The UK has decided to seek a divorce from the EU after a 43-year rocky marriage. It was not an overwhelming decision. Brexit won by 52%-48% margin, seemingly too small for such a momentous decision. The UK has not decided exactly when it will formally begin the divorce proceedings, and it wants to be friends still.
Many fear the UK decision is the last drop of tea that overflows the EU cup. Opposition parties in several European countries are advocating their own referendum. Are anti-EU forces a faction in the anti-globalization March. Already many insightful observers and investors are claiming the EU's demise is practically inevitable. The rise of nationalism choked off the globalization that was emerging in early in the 20th century. Will it do so again?
Yesterday's elections in Spain offered a test case for this pessimistic scenario. There is some argument after the Scottish and UK referendums that polls, for whatever the reason, do poorly in non-election contests. Spanish polls had indicated that the Unidos Podemos was on the rise and replace the Socialists as the second largest party.
This was not the case. The election results were little changed from December, but Unidos Podemos drew roughly a million votes less than it did six months ago. Rajoy's center-right PP was the big winner. It picked up an additional 14 seats in the 350-seat parliament. The tide of anti-EU sentiment hit a shoal in Spain.
To be sure, Rajoy did not secure a majority. While the UK seeks a divorce, Rajoy is looking at a shotgun marriage. His most natural ally is the Ciudadanos, new center-right party. However, it lost seats compared to the December election. That means that 32 seats are not sufficient to form a majority coalition, even if an agreement could be struck (which would likely require a different PP prime minister than Rajoy). A handful of smaller parties would still be needed, giving each of them a leverage that could be exploited later, raising issues of stability.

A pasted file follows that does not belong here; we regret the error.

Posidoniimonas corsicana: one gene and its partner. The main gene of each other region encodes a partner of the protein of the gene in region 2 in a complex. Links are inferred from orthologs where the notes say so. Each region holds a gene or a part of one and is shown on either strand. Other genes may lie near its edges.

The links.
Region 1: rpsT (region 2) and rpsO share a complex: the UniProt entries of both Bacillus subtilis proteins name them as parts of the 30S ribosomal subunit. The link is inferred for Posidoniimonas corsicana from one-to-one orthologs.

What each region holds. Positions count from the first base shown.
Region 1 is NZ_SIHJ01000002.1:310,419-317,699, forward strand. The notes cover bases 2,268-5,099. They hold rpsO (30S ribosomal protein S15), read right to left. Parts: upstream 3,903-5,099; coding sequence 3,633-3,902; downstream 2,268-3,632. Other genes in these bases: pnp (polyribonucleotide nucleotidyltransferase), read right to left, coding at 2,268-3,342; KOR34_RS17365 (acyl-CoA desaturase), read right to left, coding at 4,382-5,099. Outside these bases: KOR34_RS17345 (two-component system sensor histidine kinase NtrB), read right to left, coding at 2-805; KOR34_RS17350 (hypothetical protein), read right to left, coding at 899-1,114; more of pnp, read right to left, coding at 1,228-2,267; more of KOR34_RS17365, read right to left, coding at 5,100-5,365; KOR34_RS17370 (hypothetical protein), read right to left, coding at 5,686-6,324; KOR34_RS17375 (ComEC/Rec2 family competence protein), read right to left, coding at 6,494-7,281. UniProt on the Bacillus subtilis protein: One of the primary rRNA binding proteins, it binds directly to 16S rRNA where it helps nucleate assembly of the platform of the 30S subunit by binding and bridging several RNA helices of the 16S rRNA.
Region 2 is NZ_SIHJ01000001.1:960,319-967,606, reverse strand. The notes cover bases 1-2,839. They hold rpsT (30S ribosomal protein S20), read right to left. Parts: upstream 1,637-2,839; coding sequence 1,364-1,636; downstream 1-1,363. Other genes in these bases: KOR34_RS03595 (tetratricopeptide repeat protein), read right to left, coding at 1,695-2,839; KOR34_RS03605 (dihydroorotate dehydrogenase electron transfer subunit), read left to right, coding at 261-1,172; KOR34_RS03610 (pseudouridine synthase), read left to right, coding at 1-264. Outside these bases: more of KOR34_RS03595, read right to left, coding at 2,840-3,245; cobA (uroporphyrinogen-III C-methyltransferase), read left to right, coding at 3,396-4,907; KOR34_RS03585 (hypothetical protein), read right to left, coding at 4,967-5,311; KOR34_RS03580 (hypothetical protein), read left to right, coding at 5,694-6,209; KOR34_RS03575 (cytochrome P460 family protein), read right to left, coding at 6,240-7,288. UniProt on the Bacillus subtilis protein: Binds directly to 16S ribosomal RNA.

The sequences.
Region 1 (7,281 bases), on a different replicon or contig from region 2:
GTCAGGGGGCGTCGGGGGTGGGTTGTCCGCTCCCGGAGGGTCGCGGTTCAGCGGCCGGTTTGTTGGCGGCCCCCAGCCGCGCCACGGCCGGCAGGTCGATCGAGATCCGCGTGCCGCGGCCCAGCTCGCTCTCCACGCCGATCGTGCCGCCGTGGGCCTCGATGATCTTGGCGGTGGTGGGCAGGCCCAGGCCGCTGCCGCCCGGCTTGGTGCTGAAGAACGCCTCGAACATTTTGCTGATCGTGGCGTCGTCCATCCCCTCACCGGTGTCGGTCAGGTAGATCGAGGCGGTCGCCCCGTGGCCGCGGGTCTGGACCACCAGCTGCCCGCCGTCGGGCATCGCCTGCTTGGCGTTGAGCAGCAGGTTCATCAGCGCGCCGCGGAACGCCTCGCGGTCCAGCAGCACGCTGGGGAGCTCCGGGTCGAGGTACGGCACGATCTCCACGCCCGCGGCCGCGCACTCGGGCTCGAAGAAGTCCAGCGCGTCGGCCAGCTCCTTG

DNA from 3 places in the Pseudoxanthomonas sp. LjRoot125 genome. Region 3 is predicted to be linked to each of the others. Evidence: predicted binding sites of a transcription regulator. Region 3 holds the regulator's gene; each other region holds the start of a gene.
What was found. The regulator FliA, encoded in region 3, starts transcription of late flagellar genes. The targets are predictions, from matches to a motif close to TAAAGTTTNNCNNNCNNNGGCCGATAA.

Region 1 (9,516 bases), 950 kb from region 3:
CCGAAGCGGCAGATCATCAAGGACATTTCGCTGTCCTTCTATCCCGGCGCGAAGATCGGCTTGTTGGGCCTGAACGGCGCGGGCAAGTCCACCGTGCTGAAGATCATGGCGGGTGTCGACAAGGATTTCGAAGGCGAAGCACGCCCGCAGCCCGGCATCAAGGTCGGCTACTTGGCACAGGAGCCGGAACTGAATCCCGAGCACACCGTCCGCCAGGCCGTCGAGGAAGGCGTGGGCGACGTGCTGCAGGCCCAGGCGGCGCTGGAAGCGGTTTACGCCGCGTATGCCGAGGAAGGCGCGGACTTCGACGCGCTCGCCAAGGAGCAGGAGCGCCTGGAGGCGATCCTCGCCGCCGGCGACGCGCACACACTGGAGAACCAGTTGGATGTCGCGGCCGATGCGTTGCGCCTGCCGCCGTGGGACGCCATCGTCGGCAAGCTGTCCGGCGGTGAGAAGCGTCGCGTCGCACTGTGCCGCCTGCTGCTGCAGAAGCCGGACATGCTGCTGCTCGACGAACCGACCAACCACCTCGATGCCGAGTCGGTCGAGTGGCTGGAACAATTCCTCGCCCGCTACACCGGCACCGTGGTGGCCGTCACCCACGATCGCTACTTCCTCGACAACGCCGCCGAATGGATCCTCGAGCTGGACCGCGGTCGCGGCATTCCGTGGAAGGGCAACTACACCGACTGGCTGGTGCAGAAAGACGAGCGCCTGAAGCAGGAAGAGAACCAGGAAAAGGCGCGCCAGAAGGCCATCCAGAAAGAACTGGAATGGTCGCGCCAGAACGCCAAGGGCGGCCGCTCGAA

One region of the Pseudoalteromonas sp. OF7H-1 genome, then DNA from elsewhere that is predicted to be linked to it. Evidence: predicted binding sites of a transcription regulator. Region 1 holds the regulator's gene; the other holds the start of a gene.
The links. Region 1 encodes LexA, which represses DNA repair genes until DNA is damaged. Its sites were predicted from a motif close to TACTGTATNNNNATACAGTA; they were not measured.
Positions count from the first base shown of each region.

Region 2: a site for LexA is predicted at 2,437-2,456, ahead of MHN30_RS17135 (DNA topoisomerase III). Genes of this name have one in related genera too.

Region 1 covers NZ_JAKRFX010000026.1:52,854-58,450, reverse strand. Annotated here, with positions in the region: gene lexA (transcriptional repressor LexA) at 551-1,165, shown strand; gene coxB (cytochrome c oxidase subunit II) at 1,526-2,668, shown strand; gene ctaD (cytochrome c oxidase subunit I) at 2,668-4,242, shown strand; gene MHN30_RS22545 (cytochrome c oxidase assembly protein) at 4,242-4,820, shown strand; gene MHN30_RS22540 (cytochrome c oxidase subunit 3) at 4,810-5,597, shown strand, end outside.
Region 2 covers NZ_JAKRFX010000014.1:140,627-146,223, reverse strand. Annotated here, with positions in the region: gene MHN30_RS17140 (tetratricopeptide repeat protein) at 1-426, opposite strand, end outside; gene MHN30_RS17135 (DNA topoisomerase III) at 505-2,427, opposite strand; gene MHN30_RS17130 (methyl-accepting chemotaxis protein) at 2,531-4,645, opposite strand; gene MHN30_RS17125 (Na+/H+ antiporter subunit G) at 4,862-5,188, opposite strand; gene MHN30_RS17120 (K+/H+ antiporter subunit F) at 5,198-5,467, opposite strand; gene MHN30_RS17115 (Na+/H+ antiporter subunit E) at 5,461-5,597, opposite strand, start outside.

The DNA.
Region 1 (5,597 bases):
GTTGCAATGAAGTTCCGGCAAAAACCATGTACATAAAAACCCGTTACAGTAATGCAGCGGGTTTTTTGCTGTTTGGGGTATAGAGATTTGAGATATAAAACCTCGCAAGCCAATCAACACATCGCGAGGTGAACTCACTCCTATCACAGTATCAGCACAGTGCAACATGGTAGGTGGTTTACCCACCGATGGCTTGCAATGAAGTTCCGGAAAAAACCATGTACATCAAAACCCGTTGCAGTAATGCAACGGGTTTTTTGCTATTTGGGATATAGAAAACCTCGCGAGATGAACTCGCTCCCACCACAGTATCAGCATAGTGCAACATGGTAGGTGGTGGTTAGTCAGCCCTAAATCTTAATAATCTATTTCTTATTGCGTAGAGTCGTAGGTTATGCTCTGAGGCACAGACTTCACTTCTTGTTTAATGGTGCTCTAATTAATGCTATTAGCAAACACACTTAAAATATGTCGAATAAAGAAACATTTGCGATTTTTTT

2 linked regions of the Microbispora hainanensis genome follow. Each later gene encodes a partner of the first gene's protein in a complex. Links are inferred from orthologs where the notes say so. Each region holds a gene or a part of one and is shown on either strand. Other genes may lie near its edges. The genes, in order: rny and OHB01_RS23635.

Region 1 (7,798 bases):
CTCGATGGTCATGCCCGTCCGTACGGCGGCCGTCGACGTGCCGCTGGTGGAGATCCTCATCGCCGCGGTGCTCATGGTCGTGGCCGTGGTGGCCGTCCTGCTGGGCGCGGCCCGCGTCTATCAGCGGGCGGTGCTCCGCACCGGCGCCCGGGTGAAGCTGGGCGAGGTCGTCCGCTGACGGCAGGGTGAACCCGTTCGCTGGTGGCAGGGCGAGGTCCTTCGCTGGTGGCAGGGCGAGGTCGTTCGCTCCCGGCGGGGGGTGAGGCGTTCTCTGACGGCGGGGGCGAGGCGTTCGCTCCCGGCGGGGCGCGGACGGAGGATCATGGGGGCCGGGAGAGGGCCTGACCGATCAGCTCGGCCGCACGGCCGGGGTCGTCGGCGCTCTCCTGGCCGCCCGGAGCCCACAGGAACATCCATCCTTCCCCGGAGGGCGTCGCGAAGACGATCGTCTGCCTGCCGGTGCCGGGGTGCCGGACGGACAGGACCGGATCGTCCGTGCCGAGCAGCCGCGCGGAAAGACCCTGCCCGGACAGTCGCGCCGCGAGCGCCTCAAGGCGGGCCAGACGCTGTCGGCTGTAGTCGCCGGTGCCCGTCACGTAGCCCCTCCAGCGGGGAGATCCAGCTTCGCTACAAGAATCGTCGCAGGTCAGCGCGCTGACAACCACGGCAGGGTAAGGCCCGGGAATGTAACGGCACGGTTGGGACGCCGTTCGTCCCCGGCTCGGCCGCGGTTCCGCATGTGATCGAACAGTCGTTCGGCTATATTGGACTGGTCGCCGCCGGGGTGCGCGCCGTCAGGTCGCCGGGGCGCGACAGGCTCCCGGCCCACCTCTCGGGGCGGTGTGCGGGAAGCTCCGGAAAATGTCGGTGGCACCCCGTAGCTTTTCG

On the other hand, Rajoy, a student of Merkel's historic political acumen, seeks to take a page out of her playbook and form a grand coalition with its old rival the Socialists. Despite their name, the Spanish Socialists are a centrist party that, when it had its chance, also accepted the legitimacy of EU demands for austerity, even if like the PP was never quite able to deliver fully.
Italy is well acquainted with coalition governments. That is practically all it has known. Spain is different. While the political parties, like all political parties, are themselves coalitions, Spain is not familiar with coalition governments. The PP is bachelor, and now its seeks marriage with its historic rival. It will not be easy, but there seems to be a broad acceptance that another election is undesirable. Spain seems fatigued as the turnout seemed near record lows.
The new parliament will sit beginning July 19. There will likely be intense negotiations. A center-left government of the Socialists and Podemos would not have sufficient votes to form a majority government. A minority center-right government is a possible scenario, but it would be expected to be less stable than a grand coalition government.
The lasting impact of the UK's decision to leave the EU will be shaped by what happens now, after the vote. The reaction by the EU and the terms of the divorce are critical, though likely to remain fluid for some time. Today's price action confirms our suspicion that it is not simply a panic reaction to the unexpected outcome of the UK's referendum. Similarly, the meaning of Spain's election outcome will be determined by marriage negotiations over the new few weeks.
This is not to deny that the UK vote was historic or that anti-elite and anti-globalization forces may still be in ascendancy, but the Spanish election results suggest that its victory is far from assured or inevitable. There is nothing fated here, or rather Fate is what we make of it.
And there is no reason to accept the premise that because the Brits jumped off a bridge without knowing how high or what is below that others will necessarily jump off their own bridges. Instead, as not only the Spanish elections but the Australian elections later this week and the Japanese elections on July 10 may show the center is holding.
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